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First report of virulence to the septoria tritici blotch resistance gene Stb16q in the Irish Zymoseptoria tritici population
1 Department of Crop Science, Teagasc Crops Environment and Land Use Programme, Oak Park, Carlow, Ireland
2 Crop Variety Evaluation, Department of Agriculture, Food and the Marine, Backweston, Cellbridge, Co. Kildare, Ireland
Received: 07 Jan 2020; Published: 02 Feb 2020
In June 2019 high levels of septoria tritici blotch (STB), caused by the fungal pathogen Zymoseptoria tritici were observed in Recommended List evaluation plots of winter wheat cv. Cellule (Fig. 1) in the Republic of Ireland. Levels of STB were unexpected as Cellule has the STB resistance gene Stb16q and previous evaluations confirmed its high level of resistance (Table 1). Septoria tritici blotch is the most destructive disease of winter wheat in Western Europe and control is heavily reliant on fungicides (O’Driscoll et al., 2014). Due to increased regulations on the use of fungicides in Europe varietal resistance is regarded as key to managing STB, with 21 resistance genes identified and mapped (Brown et al., 2015). Amongst these, Stb16q is unique, providing high levels of resistance equally at both the seedling and adult plant stages (Ghaffary et al., 2012). As such it is important to determine if the levels of disease observed in 2019 were due to the emergence of virulence to Stb16q.
A collection of Z. tritici isolates were established from infected leaf samples of the Stb16q-resistant cv. Cellule (n=10) and the moderately susceptible cv. Costello (n=10). All isolates were from fungicide-untreated commercial crops or trial plots. To determine if those isolates retrieved from Cellule exhibited virulence on Cellule when compared to those isolated from Costello, glasshouse seedling assays were performed. Two-week old seedlings of both Cellule and the susceptible cv. KWS Lumos were inoculated with spore suspensions (106 spores/ml) of each isolate until runoff; placed in a clear polyethylene bag for 48 hr and subsequently moved into a glasshouse. Levels of disease were assessed 21 days post inoculation. The experiment was conducted twice. A beta generalised mixed-effects model (block and source cultivar as fixed and test cultivar as a random component) was fitted to the data and the estimated marginal means were separated using Tukey's Honest Significant Difference (α=0.05). All isolates infected the susceptible variety, with no differences observed between isolate collections (Fig. 2). Significant differences (P<0.0001) were observed between the collections in their ability to cause infection on Cellule, with almost no disease detected following inoculation with Costello isolates (Figure 2). High levels of disease were observed on Cellule following inoculation with the Cellule isolates, confirming the presence of virulence to Stb16q in the Irish Z. tritici population. Whilst the prevalence of virulence in the wider Z. tritici population is unknown, its presence in the population must be taken into account when considering cultivating varieties reliant on Stb16q as the source of STB resistance.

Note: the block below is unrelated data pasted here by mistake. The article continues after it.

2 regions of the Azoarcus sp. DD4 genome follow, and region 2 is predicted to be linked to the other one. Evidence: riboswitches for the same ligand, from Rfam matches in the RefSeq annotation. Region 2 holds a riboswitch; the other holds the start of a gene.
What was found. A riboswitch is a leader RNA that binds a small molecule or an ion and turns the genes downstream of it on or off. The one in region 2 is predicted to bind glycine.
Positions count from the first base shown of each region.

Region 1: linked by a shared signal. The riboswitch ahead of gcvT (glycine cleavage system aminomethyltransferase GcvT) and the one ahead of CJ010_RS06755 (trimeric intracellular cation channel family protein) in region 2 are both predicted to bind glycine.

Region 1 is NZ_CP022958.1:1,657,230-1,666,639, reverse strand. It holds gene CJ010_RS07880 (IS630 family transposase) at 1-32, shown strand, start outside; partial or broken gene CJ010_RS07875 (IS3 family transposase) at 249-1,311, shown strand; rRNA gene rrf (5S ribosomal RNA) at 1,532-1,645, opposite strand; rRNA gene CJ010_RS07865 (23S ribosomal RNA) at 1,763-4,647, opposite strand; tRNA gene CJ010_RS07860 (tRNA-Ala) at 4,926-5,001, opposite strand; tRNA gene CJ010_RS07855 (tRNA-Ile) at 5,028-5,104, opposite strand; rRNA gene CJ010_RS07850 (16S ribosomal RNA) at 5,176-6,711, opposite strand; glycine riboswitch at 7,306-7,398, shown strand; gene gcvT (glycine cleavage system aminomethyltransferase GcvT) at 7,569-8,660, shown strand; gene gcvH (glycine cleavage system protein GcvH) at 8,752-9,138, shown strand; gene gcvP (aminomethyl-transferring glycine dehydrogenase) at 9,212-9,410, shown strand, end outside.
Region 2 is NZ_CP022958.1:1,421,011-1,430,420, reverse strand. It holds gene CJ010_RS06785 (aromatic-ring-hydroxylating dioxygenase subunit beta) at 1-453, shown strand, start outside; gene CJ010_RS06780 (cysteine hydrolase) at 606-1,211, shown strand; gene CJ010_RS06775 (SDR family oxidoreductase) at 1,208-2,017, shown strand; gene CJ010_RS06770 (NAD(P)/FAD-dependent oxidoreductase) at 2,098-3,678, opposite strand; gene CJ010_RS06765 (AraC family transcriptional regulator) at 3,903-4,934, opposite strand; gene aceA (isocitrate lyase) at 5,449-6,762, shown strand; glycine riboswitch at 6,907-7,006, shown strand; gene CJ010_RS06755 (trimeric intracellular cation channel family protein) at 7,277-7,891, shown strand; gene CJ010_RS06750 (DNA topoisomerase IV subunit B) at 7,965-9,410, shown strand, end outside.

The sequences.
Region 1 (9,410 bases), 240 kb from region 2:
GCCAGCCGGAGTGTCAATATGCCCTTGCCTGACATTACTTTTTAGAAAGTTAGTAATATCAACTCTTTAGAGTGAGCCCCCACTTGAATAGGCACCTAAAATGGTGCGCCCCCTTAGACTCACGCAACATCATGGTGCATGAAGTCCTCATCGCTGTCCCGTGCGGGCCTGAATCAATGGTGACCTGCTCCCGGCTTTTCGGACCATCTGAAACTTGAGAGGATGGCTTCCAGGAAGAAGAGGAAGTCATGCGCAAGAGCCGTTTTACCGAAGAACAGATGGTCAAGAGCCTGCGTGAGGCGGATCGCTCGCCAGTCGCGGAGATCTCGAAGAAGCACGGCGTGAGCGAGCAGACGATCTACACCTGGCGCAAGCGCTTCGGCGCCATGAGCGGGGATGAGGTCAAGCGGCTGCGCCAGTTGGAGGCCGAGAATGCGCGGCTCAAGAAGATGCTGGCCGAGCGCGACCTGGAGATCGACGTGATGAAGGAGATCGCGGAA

The authors thank Eleanor O'Gorman, Seamus Kearney and Lucie-Ann Lamard for assistance and Teagasc (0154) for funding.
- Brown JKM, Chartrain L, Lasserre-Zuber P, Saintenac C, 2015. Genetics of resistance to Zymoseptoria tritici and applications to wheat breeding. Fungal Genetics and Biology 79, 33-41. [http://dx.doi.org/10.1016/j.fgb.2015.04.017]
- Ghaffary SMT, Faris JD, Friesen TL, Visser RG, van der Lee TAJ, Robert O, Kema GHJ, 2012. New broad-spectrum resistance to septoria tritici blotch derived from synthetic hexaploid wheat. Theoretical and Applied Genetics 124, 125-142. [http://dx.doi.org/10.1007/s00122-011-1692-7]
- O’Driscoll A, Kildea S, Doohan F, Spink J, Mullins E, 2014. The wheat-Septoria conflict: a new front opening up? Trends in Plant Science 19, 602-610. [http://dx.doi.org/10.1016/j.tplants.2014.04.011]
To cite this report: Kildea S, Byrne JJ, Cucak M, Hutton F, 2020. First report of virulence to the septoria tritici blotch resistance gene Stb16q in the Irish Zymoseptoria tritici population. New Disease Reports 41, 13. [http://dx.doi.org/10.5197/j.2044-0588.2020.041.013]
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